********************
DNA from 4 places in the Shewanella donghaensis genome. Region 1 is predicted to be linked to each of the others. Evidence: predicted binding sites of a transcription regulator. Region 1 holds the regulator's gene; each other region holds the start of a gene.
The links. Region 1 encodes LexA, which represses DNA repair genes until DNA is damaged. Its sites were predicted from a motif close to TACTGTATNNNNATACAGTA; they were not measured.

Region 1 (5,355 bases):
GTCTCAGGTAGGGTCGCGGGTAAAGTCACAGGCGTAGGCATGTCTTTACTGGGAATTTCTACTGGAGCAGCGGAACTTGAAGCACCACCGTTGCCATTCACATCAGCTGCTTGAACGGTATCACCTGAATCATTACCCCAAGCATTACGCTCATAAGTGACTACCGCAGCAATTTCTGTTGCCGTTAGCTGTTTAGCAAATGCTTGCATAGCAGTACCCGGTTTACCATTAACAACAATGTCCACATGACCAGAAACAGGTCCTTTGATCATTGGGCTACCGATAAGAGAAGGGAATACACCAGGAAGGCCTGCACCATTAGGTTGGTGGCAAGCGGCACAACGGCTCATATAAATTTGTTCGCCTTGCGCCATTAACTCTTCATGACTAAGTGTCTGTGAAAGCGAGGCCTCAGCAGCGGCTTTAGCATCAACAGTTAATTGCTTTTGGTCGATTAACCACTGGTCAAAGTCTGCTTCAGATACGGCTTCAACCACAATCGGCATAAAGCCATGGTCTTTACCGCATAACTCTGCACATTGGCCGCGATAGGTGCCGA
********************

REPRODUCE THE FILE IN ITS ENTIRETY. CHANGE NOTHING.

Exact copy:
DNA from 4 places in the Shewanella donghaensis genome. Region 1 is predicted to be linked to each of the others. Evidence: predicted binding sites of a transcription regulator. Region 1 holds the regulator's gene; each other region holds the start of a gene.
The links. Region 1 encodes LexA, which represses DNA repair genes until DNA is damaged. Its sites were predicted from a motif close to TACTGTATNNNNATACAGTA; they were not measured.

Region 1 (5,355 bases):
GTCTCAGGTAGGGTCGCGGGTAAAGTCACAGGCGTAGGCATGTCTTTACTGGGAATTTCTACTGGAGCAGCGGAACTTGAAGCACCACCGTTGCCATTCACATCAGCTGCTTGAACGGTATCACCTGAATCATTACCCCAAGCATTACGCTCATAAGTGACTACCGCAGCAATTTCTGTTGCCGTTAGCTGTTTAGCAAATGCTTGCATAGCAGTACCCGGTTTACCATTAACAACAATGTCCACATGACCAGAAACAGGTCCTTTGATCATTGGGCTACCGATAAGAGAAGGGAATACACCAGGAAGGCCTGCACCATTAGGTTGGTGGCAAGCGGCACAACGGCTCATATAAATTTGTTCGCCTTGCGCCATTAACTCTTCATGACTAAGTGTCTGTGAAAGCGAGGCCTCAGCAGCGGCTTTAGCATCAACAGTTAATTGCTTTTGGTCGATTAACCACTGGTCAAAGTCTGCTTCAGATACGGCTTCAACCACAATCGGCATAAAGCCATGGTCTTTACCGCATAACTCTGCACATTGGCCGCGATAGGTGCCGA